Get More Sleep

We all know that getting a good night’s sleep is important, but Erin Berman, sleep expert for Nectar mattresses, said that getting a good night’s sleep is a vital key to being a healthier and happier person. Being well-rested impacts all aspects of our lives, from our performance level at work to regulating our weight, maintaining a positive attitude, good mood and more. In addition to investing in a great mattress, Berman recommends “restructuring your lifestyle in order get your healthy dose of 7 to 9 hours of sleep, which will leave you feeling fully rested and functioning at your best.” She suggests trying to get ready for bed earlier and planning your outfit and packing your lunch the night before.

Reverie’s Tan stresses avoiding screens before bed, by keeping your phone in the bathroom or kitchen when you turn in. She said, “Not only will this keep you away from toxic blue light (which suppresses production of sleep-inducing melatonin), but also keeps you away from the stressful news, emails and other content that keeps your mind churning when it should be in sleep mode.”


Be Calmer

For many, 2017 was a very stressful year. No matter how 2018 turns out, we could all benefit from better coping mechanisms. Sukey and Elizabeth Novogratz, authors of Just Sit, suggest simple fixes like nose breathing and creating a mantra can work wonders when you encounter a stressful situation. They recommend breathing through your nose because the nose filters the air at just the right temperature to calm you down. When it comes to using a mantra, “It will help you to breathe more space into that moment, as all the breath and calmness associated with that mantra shows up to support you when you really need it,” they said.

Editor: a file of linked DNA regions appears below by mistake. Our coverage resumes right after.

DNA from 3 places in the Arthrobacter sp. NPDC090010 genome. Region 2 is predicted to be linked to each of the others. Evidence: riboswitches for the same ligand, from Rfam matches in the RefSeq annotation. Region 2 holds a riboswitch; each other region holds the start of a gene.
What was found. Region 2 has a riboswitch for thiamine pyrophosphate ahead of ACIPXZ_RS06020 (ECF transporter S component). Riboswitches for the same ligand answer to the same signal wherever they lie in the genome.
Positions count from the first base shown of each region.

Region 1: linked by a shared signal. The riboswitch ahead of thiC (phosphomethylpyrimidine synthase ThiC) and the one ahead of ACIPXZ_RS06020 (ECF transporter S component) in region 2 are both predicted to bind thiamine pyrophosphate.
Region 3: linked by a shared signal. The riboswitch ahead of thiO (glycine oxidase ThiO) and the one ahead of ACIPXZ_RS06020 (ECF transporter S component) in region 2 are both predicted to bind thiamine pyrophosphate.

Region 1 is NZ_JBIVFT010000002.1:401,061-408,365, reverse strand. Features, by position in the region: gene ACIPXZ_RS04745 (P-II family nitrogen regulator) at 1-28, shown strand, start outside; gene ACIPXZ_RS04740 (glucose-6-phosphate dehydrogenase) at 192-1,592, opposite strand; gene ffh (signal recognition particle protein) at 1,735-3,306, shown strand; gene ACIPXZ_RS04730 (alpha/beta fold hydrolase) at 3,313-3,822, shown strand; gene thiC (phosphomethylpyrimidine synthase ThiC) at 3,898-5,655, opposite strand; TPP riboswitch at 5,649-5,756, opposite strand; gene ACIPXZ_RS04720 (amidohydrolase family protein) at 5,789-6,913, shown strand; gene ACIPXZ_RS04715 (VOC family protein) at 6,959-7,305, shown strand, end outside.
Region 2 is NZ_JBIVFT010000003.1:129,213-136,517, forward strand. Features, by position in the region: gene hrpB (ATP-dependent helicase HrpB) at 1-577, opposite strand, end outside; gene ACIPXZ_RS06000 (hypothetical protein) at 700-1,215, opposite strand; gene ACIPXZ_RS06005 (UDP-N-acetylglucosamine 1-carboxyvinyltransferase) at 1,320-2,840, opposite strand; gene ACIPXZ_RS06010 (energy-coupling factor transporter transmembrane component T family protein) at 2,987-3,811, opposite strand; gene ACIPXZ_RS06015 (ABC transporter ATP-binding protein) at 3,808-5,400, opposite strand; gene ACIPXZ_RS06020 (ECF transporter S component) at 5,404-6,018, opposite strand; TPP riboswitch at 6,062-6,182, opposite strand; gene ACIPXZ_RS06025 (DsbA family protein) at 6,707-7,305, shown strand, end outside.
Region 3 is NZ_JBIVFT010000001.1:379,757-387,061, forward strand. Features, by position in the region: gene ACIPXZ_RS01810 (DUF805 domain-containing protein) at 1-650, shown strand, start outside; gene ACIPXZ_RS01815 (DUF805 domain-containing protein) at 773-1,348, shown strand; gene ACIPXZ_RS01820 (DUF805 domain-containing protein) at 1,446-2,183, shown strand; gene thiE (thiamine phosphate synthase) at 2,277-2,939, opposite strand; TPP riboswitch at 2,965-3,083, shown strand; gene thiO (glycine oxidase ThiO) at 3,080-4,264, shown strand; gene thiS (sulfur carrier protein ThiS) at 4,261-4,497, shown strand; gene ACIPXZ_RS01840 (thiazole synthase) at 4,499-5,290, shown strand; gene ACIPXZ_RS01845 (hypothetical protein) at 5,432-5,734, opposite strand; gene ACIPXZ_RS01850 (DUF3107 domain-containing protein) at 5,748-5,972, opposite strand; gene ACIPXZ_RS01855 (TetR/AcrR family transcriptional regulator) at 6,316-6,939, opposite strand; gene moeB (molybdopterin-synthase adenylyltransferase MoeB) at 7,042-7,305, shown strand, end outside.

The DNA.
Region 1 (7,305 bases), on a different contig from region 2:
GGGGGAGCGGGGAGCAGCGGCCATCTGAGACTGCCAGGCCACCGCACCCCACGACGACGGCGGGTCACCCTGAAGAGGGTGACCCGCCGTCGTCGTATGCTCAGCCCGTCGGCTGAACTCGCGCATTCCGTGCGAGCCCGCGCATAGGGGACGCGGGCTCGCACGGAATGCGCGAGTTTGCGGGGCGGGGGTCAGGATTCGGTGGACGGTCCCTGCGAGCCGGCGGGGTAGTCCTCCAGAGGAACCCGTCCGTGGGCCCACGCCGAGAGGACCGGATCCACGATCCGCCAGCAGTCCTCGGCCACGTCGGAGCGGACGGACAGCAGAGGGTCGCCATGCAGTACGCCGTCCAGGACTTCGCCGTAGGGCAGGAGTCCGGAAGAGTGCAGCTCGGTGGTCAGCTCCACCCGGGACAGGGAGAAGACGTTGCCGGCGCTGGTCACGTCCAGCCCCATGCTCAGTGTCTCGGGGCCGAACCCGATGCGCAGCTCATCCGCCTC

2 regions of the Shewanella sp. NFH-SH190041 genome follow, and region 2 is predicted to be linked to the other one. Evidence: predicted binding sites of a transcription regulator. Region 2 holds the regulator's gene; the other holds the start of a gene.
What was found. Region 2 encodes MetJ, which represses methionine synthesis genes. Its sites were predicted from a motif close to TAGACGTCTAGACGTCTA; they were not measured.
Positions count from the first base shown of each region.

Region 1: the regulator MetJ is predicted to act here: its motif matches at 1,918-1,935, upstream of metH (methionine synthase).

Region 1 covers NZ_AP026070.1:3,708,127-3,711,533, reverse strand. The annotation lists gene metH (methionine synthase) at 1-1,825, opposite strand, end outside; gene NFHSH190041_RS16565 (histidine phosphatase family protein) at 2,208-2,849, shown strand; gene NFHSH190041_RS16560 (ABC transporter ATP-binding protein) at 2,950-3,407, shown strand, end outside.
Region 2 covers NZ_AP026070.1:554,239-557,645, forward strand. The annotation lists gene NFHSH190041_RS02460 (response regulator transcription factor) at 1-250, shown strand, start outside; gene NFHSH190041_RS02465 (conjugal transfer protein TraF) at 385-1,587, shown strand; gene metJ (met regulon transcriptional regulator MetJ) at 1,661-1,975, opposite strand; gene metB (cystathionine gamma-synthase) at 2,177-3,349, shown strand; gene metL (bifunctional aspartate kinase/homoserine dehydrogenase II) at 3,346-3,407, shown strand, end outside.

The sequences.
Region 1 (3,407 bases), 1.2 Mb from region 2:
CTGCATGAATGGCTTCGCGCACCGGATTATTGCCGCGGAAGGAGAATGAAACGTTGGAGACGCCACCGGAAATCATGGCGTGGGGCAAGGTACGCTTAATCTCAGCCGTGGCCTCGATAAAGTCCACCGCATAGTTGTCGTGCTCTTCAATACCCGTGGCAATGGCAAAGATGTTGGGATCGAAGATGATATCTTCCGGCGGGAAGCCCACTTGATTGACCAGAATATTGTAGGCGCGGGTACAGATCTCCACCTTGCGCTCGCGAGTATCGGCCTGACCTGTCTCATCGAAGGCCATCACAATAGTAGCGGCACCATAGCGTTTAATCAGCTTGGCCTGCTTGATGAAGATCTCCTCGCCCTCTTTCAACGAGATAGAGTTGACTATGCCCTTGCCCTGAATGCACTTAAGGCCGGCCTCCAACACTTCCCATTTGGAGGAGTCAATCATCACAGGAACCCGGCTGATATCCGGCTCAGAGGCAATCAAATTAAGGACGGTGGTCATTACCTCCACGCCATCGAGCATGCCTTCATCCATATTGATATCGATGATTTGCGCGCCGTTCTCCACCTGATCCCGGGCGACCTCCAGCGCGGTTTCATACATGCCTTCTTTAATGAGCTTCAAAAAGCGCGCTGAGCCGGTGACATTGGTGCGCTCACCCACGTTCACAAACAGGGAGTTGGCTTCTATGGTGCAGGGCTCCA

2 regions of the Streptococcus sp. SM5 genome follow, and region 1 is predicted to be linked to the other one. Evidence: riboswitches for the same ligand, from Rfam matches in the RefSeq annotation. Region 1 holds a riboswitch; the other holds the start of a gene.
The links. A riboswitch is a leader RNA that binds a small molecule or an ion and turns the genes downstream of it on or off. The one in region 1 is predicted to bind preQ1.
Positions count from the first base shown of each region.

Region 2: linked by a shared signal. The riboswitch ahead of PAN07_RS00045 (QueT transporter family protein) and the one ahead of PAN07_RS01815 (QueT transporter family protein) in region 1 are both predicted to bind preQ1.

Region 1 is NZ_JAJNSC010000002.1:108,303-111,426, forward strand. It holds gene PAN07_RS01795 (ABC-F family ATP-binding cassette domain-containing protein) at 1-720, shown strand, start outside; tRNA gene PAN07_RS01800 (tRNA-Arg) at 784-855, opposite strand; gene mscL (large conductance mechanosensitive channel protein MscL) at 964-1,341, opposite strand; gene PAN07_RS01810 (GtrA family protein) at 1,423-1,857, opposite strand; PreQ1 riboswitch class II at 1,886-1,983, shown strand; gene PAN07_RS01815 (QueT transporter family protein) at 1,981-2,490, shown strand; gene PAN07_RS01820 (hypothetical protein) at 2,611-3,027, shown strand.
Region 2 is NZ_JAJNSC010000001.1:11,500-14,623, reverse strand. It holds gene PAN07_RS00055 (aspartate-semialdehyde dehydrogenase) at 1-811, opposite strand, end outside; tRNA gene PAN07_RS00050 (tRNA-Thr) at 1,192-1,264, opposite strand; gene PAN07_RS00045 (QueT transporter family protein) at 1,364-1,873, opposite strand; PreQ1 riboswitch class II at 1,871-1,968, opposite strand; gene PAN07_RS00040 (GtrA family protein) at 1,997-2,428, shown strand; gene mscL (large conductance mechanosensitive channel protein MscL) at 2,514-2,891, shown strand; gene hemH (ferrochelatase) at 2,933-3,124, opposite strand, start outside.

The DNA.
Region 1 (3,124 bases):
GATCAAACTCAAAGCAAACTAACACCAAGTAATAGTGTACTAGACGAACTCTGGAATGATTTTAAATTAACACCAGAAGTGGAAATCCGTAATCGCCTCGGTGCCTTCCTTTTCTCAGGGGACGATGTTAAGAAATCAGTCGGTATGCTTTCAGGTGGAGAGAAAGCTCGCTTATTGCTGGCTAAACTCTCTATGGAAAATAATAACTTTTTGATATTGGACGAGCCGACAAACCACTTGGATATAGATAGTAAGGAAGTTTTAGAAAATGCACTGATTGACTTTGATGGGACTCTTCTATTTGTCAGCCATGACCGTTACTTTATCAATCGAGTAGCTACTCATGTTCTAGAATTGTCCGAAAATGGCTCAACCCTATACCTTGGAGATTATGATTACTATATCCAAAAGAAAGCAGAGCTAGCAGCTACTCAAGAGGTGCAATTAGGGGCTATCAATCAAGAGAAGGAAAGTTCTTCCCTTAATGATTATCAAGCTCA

Travel More

You want to travel more, but getting time off from work and the expense can make it feel daunting. Tara Kraft, Head of Publishing for Travelzoo, recommends that in addition to committing using travel sites to save money, communicating your travel goals to your employer and co-workers can ensure that you take the time off you need while also being able to enjoy your trip. “If you work for a company, communicate with your manager and team members in advance to appropriately align on expectations, goals, and delegations as you prepare to take time off — this way, you can truly relax when you’re on vacation,” she said. She also suggested setting reminders on a quarterly basis to review your accrued vacation and map out a plan for your next trip.